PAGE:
Cyprus is especially good on castles, including Paphos, Buffavento, Kyrenia, Kolossi and a few more, reflecting the island’s long and eventful history as a major trading stopover in the Mediterranean.
When it was finally conquered by the Turks in 1570 after a long and brutal siege the Venetian commander Bragadino was flayed alive, his skin then being stuffed with straw and paraded through the streets of Famagusta. This sort of atrocity created a bad press for the Turks in Europe and the likes of the humanist Erasmus as well as King James I of England pushed for a new crusade against the Ottomans to keep them at bay.
The culture of the ancient Greeks formed the basis of European education at that time, and there was a strong undercurrent of Philhellenism, a desire to liberate the proud and cultured Greeks from their Turkish masters.
When the Turkish fleet was defeated for the first time at the Battle of Lepanto a year later, in 1571, there was wild rejoicing throughout Europe.
The author of Don Quixote took part, incidentally. The Ottomans were forced to put their European adventure on hold and turned their attention to Persia in the east instead. Things did not go too well there, either, with Shah Abbas I capturing Baghdad from the Turks with the help of some rebel Janissaries from the Sultan’s army. As a reward for this he had them boiled in oil afterwards.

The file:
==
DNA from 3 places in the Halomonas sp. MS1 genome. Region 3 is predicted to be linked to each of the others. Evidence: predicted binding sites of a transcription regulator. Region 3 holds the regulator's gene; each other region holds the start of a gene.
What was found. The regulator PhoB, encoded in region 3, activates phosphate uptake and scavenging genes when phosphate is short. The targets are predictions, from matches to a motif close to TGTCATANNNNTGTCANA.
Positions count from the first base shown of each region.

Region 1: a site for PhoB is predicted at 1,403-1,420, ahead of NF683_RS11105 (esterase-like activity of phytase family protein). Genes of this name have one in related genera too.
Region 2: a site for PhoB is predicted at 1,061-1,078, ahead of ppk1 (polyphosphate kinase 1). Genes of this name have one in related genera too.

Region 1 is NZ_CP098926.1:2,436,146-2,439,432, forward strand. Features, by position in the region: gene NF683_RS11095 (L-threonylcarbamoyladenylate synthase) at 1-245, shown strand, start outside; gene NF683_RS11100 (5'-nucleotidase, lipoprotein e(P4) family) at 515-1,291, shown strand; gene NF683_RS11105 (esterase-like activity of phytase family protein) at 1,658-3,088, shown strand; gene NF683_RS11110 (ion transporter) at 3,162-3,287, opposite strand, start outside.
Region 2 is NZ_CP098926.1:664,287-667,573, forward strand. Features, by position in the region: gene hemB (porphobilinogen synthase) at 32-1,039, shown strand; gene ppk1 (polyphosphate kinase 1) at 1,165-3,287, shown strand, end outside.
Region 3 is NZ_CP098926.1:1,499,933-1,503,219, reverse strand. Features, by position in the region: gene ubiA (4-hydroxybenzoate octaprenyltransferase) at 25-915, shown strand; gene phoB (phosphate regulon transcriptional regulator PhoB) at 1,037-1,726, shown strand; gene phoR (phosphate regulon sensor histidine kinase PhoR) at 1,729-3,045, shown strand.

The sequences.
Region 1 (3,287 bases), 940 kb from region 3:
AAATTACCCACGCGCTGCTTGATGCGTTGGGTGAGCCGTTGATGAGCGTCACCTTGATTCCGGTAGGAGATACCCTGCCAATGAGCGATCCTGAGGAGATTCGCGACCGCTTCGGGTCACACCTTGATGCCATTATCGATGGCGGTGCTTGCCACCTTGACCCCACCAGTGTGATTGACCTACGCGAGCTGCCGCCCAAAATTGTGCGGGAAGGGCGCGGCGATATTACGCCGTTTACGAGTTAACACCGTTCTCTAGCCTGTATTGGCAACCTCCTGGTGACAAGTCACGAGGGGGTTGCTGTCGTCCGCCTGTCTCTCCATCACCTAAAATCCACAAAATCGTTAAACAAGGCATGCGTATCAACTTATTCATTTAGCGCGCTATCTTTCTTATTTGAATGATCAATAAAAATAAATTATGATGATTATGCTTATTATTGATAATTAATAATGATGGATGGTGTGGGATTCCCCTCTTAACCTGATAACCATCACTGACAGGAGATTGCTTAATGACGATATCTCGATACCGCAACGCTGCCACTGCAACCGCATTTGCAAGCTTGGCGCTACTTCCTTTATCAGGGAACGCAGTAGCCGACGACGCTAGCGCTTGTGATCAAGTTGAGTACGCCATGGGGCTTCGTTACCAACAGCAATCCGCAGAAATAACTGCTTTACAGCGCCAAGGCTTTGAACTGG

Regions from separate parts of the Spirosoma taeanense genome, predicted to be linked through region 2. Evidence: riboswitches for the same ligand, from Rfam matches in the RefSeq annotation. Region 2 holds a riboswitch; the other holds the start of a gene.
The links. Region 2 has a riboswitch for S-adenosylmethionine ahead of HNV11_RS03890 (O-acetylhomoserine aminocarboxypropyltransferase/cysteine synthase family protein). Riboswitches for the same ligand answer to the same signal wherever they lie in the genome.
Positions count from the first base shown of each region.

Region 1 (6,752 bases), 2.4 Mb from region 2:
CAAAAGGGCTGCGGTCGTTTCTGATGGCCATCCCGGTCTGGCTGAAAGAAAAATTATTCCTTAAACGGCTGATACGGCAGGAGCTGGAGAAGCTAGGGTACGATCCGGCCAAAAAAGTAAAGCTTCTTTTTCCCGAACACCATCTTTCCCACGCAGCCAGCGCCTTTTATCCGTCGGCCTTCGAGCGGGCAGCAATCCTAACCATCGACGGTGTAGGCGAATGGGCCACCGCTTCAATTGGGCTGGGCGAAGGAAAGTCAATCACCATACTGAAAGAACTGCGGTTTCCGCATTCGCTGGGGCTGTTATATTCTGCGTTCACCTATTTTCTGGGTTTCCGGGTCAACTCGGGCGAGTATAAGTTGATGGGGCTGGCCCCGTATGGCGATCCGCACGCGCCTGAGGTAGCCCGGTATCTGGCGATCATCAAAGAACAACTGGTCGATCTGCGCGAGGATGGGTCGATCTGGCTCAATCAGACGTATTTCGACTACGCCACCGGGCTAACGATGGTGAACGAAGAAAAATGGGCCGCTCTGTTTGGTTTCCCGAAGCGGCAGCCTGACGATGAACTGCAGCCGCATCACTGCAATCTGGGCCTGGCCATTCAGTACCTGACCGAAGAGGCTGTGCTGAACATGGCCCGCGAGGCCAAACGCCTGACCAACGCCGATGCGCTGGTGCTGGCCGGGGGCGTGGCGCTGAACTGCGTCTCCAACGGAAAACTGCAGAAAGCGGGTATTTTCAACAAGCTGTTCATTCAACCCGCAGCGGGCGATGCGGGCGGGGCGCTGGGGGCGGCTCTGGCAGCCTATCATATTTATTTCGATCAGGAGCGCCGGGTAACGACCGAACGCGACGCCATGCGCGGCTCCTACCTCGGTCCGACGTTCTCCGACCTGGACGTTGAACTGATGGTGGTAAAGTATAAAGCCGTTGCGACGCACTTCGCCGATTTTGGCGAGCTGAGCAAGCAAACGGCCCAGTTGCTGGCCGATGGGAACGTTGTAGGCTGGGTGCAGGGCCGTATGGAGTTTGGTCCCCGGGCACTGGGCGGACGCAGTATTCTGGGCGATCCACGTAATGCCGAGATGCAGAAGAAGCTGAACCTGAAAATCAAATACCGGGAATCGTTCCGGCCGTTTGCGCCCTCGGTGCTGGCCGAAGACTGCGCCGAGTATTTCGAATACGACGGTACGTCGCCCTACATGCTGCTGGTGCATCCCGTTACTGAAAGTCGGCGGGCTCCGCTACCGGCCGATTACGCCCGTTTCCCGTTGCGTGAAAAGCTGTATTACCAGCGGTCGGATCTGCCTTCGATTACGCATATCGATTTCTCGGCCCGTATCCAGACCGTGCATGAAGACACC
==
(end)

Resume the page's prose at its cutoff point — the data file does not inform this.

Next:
It’s not only Greeks bearing gifts that you shouldn’t trust. I personally never trust anyone, which saves a lot of disappointment. As Schopenhauer said, ‘Other people’s heads are too wretched a place for true happiness to have its seat.’
In 1683 the Turkish siege of Vienna, which had terrified the whole of Europe, was finally lifted by Jan Sobieski and his Polish army, and the Ottomans said farewell to the West forever. The Sultan, Mehmet IV, had his commander Kara Mustafa strangled on his return to Istanbul. The Turkish army left behind thousands of executed captives on the field before the city and a lasting legacy in the croissant, cooked up by the Viennese to celebrate their victory.
All this boiling, flaying, strangling and general brutality has often made me wonder how medieval and later executioners learned their trade. Were they apprenticed to their fathers at an early age and instructed in the fine art of killing and maiming, up to their elbows in blood on the scaffold when their more normal chums were still at school? Well, the answer is yes. I was just reading a book, ‘The Faithful Executioner: Life and Death, Honour and Shame in the Turbulent Sixteenth Century’, by Joel F Harrington, which provides much insight into that alien and ultra-violent world.
Franz Schmidt ended up being a professional executioner through sheer bad luck when the Margrave of Brandenburg just happened to pick his father from a crowd to execute three gunsmiths who had attempted to assassinate him. What followed was social ostracism, with the Schmidt family members thereafter banned from all public buildings and honourable professions, and never invited to tea at the neighbours’.
Franz by the end of his career, necessarily following in his father’s footsteps, had personally killed 394 men, women and boys and had tortured and mutilated many others. He took it upon himself to redeem the family honour with the Emperor, and as well as doing his allotted job well and conscientiously he unusually kept a diary, which has become a valuable social document from those turbulent times.